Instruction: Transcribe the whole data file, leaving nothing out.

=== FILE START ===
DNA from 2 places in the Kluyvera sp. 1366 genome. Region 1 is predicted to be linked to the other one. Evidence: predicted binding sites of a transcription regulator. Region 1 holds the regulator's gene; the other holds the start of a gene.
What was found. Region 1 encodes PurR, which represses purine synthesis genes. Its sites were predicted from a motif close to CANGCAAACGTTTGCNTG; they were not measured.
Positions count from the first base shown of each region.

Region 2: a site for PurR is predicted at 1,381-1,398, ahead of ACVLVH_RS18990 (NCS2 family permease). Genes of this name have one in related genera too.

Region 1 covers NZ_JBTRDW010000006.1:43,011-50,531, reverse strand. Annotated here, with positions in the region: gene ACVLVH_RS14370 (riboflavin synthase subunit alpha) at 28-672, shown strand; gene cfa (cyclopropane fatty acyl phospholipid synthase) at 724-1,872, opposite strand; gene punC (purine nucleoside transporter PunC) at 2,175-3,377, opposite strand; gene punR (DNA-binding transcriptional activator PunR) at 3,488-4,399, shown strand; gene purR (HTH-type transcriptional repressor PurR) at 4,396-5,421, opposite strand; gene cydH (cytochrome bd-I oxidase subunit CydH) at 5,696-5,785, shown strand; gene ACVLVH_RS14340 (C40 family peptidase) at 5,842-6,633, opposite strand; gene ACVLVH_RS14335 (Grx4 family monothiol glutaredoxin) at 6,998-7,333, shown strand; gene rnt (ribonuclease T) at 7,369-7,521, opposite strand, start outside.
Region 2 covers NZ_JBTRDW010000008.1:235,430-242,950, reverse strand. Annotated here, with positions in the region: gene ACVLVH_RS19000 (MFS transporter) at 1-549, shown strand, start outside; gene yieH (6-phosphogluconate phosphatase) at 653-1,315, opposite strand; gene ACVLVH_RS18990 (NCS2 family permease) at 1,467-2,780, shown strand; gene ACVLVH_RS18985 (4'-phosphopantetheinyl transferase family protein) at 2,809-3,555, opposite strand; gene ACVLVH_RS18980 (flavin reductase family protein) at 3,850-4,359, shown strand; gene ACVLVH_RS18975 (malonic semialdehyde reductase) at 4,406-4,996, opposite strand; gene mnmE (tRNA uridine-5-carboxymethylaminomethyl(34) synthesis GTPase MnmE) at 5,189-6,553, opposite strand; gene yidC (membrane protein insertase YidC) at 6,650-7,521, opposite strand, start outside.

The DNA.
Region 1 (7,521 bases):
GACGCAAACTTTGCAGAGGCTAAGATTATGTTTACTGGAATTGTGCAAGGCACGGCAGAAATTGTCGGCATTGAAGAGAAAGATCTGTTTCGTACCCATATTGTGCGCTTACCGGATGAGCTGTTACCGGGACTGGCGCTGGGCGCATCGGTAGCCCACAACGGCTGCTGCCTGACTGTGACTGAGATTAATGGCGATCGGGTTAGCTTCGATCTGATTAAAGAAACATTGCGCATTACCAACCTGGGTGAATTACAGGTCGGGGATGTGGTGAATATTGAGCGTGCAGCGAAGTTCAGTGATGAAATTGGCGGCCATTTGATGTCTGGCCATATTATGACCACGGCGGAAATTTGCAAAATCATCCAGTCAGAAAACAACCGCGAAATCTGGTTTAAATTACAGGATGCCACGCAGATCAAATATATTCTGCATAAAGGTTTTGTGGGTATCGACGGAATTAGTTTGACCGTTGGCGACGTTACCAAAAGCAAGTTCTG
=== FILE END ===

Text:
DNA from 2 places in the Kluyvera sp. 1366 genome. Region 1 is predicted to be linked to the other one. Evidence: predicted binding sites of a transcription regulator. Region 1 holds the regulator's gene; the other holds the start of a gene.
What was found. Region 1 encodes PurR, which represses purine synthesis genes. Its sites were predicted from a motif close to CANGCAAACGTTTGCNTG; they were not measured.
Positions count from the first base shown of each region.

Region 2: a site for PurR is predicted at 1,381-1,398, ahead of ACVLVH_RS18990 (NCS2 family permease). Genes of this name have one in related genera too.

Region 1 covers NZ_JBTRDW010000006.1:43,011-50,531, reverse strand. Annotated here, with positions in the region: gene ACVLVH_RS14370 (riboflavin synthase subunit alpha) at 28-672, shown strand; gene cfa (cyclopropane fatty acyl phospholipid synthase) at 724-1,872, opposite strand; gene punC (purine nucleoside transporter PunC) at 2,175-3,377, opposite strand; gene punR (DNA-binding transcriptional activator PunR) at 3,488-4,399, shown strand; gene purR (HTH-type transcriptional repressor PurR) at 4,396-5,421, opposite strand; gene cydH (cytochrome bd-I oxidase subunit CydH) at 5,696-5,785, shown strand; gene ACVLVH_RS14340 (C40 family peptidase) at 5,842-6,633, opposite strand; gene ACVLVH_RS14335 (Grx4 family monothiol glutaredoxin) at 6,998-7,333, shown strand; gene rnt (ribonuclease T) at 7,369-7,521, opposite strand, start outside.
Region 2 covers NZ_JBTRDW010000008.1:235,430-242,950, reverse strand. Annotated here, with positions in the region: gene ACVLVH_RS19000 (MFS transporter) at 1-549, shown strand, start outside; gene yieH (6-phosphogluconate phosphatase) at 653-1,315, opposite strand; gene ACVLVH_RS18990 (NCS2 family permease) at 1,467-2,780, shown strand; gene ACVLVH_RS18985 (4'-phosphopantetheinyl transferase family protein) at 2,809-3,555, opposite strand; gene ACVLVH_RS18980 (flavin reductase family protein) at 3,850-4,359, shown strand; gene ACVLVH_RS18975 (malonic semialdehyde reductase) at 4,406-4,996, opposite strand; gene mnmE (tRNA uridine-5-carboxymethylaminomethyl(34) synthesis GTPase MnmE) at 5,189-6,553, opposite strand; gene yidC (membrane protein insertase YidC) at 6,650-7,521, opposite strand, start outside.

The DNA.
Region 1 (7,521 bases):
GACGCAAACTTTGCAGAGGCTAAGATTATGTTTACTGGAATTGTGCAAGGCACGGCAGAAATTGTCGGCATTGAAGAGAAAGATCTGTTTCGTACCCATATTGTGCGCTTACCGGATGAGCTGTTACCGGGACTGGCGCTGGGCGCATCGGTAGCCCACAACGGCTGCTGCCTGACTGTGACTGAGATTAATGGCGATCGGGTTAGCTTCGATCTGATTAAAGAAACATTGCGCATTACCAACCTGGGTGAATTACAGGTCGGGGATGTGGTGAATATTGAGCGTGCAGCGAAGTTCAGTGATGAAATTGGCGGCCATTTGATGTCTGGCCATATTATGACCACGGCGGAAATTTGCAAAATCATCCAGTCAGAAAACAACCGCGAAATCTGGTTTAAATTACAGGATGCCACGCAGATCAAATATATTCTGCATAAAGGTTTTGTGGGTATCGACGGAATTAGTTTGACCGTTGGCGACGTTACCAAAAGCAAGTTCTG